ARCHIVED - What can I do if I am being bullied and picked on?

 

Bullying is a common problem in many schools. Bullying happens more often in the lower grades, but it's also a big problem in high school.

Types of bullying

You may be a victim of one or more of these five types of bullying:

  1. Verbal bullying can include name-calling, teasing and spreading rumours.
  2. Emotional bullying is leaving people out of things (games, team sports), making fun of them or humiliating them and threatening them.
  3. Racial bullying involves racist comments or graffiti.
  4. Sexual bullying means unwanted contact or rude personal comments.
  5. Physical bullying involves physical violence, such as hitting, pushing, stealing, etc.

All kinds of bullying are upsetting and painful. Bullying can happen in school, in your community, even on your street. It can lead to many problems, including:

  • feeling mad, sad, or starting to feel depressed;
  • developing low self-esteem, feeling lonely and withdrawn from friends and family.
  • becoming uncomfortable at school, missing classes, having trouble with school work, or dropping out all together.

You should know that ...

  • bullying isn't your fault.
  • bullying isn't the same as teasing — it's a form of aggression that is not normal and not acceptable.
  • unfortunately, the problem won't go away by itself — if ignored, the damage can last a long time.

What can you do?

Bullies rarely work well without an audience, and most kids don't like to see someone being picked on. Don't be the audience. If kids join together to stand up against a bully, the bully will lose his or her power and most likely stop.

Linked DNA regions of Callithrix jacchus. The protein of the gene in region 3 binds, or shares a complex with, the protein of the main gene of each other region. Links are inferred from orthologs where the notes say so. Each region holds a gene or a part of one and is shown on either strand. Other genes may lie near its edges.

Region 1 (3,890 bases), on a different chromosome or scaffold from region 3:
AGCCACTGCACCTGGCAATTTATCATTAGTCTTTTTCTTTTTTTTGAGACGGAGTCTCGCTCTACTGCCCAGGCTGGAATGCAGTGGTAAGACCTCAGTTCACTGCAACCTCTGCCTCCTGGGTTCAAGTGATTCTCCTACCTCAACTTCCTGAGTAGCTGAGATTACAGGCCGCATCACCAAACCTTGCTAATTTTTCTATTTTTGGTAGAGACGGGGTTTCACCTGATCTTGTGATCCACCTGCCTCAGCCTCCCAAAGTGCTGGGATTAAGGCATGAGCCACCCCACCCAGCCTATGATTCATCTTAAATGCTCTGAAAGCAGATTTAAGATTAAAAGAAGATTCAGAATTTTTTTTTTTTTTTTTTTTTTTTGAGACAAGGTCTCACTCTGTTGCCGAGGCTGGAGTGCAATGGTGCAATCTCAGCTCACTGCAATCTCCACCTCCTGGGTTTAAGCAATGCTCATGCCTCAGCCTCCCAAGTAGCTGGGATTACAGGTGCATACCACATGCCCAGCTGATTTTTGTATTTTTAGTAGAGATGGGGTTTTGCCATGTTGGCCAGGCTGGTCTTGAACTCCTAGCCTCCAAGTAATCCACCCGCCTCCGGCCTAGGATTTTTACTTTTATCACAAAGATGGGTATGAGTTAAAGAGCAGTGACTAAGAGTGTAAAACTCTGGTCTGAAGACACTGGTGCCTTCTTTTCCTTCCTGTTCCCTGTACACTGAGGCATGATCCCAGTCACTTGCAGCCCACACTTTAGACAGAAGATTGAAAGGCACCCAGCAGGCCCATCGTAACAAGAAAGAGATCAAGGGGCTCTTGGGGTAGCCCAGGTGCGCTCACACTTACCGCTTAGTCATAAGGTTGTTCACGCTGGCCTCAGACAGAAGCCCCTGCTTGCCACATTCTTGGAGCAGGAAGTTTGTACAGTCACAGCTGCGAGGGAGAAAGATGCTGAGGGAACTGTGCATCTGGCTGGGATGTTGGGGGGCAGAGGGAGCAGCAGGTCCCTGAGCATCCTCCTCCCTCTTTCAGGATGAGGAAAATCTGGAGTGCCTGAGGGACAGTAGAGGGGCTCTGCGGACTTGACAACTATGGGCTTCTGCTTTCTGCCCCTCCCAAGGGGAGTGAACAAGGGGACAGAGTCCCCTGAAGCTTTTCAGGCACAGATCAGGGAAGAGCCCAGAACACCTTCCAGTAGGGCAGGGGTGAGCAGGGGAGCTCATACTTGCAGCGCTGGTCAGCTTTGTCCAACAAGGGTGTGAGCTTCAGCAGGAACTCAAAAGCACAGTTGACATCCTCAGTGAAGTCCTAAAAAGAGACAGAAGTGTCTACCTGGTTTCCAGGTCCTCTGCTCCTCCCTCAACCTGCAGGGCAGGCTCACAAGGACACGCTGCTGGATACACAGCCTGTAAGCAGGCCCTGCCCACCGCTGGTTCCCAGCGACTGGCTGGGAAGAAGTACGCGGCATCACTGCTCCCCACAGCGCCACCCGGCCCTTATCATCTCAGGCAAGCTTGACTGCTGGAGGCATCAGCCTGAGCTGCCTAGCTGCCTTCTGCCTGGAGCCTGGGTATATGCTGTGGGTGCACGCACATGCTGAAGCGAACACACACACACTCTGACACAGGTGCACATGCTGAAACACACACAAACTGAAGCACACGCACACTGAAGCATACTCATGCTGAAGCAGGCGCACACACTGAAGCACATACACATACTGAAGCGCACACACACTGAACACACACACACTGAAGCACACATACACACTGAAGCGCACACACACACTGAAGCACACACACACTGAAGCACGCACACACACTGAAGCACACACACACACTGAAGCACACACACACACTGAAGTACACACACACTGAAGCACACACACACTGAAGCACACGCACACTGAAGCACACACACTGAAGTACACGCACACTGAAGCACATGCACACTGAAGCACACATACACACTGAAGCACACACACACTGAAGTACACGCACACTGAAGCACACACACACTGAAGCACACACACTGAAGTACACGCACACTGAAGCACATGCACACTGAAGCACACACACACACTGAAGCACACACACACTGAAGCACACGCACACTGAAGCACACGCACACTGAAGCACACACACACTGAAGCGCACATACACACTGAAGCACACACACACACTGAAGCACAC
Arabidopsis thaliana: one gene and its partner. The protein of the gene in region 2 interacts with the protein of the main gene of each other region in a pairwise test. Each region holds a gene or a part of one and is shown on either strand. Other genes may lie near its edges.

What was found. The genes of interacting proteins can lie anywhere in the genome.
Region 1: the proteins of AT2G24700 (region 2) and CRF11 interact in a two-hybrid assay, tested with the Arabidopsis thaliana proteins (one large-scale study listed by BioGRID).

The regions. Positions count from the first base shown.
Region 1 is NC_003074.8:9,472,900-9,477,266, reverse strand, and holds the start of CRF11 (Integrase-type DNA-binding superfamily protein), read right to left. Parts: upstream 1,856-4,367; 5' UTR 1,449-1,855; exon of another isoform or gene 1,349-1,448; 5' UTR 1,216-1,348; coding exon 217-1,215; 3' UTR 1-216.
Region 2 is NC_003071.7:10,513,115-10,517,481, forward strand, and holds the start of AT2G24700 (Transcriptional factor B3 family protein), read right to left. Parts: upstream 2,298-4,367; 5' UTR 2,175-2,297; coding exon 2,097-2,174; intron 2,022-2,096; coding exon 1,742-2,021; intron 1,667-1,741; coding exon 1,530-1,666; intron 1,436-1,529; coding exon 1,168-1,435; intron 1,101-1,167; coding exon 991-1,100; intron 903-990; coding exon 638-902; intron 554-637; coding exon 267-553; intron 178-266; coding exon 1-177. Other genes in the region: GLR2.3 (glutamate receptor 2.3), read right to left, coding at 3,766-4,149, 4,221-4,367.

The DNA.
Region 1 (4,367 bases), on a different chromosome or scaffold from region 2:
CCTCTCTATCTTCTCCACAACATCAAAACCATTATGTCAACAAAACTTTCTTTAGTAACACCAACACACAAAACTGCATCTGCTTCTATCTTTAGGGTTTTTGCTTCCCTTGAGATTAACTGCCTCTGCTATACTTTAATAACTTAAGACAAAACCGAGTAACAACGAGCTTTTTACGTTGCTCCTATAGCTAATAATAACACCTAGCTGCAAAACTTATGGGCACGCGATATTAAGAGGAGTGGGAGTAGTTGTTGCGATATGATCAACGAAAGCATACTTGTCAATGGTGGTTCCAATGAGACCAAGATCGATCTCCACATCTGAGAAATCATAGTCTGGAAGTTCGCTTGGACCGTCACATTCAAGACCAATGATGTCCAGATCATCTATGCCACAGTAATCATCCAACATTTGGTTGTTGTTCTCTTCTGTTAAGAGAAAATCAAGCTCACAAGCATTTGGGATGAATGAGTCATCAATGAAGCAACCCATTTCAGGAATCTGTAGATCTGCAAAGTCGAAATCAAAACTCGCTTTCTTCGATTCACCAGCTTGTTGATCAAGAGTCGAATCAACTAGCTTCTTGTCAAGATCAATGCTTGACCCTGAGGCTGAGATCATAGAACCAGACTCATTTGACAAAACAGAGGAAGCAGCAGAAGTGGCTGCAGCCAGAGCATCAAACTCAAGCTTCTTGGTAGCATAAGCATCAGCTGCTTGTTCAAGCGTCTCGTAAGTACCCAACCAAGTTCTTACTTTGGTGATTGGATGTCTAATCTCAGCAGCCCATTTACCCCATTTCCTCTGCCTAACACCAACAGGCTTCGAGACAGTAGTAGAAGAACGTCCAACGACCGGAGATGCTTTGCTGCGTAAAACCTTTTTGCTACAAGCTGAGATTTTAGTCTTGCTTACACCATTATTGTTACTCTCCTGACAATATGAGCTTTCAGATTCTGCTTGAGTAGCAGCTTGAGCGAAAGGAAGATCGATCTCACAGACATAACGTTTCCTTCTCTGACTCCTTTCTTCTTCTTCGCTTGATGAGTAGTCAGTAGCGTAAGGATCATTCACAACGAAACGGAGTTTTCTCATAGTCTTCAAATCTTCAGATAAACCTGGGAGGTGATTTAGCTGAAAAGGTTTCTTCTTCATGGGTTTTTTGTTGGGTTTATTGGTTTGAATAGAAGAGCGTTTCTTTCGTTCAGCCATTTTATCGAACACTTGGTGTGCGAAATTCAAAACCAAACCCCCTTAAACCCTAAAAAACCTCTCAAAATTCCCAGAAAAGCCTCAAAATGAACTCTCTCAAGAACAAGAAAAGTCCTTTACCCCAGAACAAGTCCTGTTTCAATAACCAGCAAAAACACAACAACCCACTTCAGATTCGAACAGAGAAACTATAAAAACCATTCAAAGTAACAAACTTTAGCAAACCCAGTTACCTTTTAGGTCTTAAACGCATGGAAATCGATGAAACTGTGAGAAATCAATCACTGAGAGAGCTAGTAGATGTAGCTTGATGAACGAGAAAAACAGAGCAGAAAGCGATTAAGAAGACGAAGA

If you see bullying happen and you are afraid to get involved, find an adult for help.

Talk to your parents or an adult you trust, like a school counsellor, the school nurse or a teacher. It's not a sign of weakness to get help. You can't solve this problem by yourself. The bully is usually not alone, and that's what makes them look powerful. The bully has an aggressive behaviour problem. Someone who bullies needs adult and professional help.

If bullying happens at school, you or your parents should talk to your teacher or the school principal. It is the school's responsibility to take action against this form of harassment. It could be useful to talk to a counsellor or a psychologist if you're really upset or depressed or if you need to talk to someone about how you feel.

You can also “bully-proof” yourself.

  • Learn to walk away rather than take the abuse.
  • Stay with a group. Bullies prefer one-on-one contact.
  • Talk to the bully directly, briefly and with confidence. Role-play with a parent or another adult or friends to practice how you can look confident and assertive. But don't resort to violence against the bully; the situation will simply get worse.
  • You can increase your self-esteem and self-confidence by joining activities that you enjoy.
  • You and your parents can also make sure your school has a no-tolerance policy toward bullying and that they enforce it. It's up to the school, the adults in your life, and yourself to make sure your environment is safe.

For more information and help:

Kids Help Phone is Canada's only toll-free, national telephone counselling service for children and youth. This site offers a forum for kids: experiencing violence, either at home or in their communities; struggling with alcohol and/or drug abuse; dealing with issues related to suicide; being bullied. Tips for parents are featured.

A site designed with the Royal Canadian Mounted Police that provides information on problems facing youth.

For more information: Healthy Canadians - Bullying

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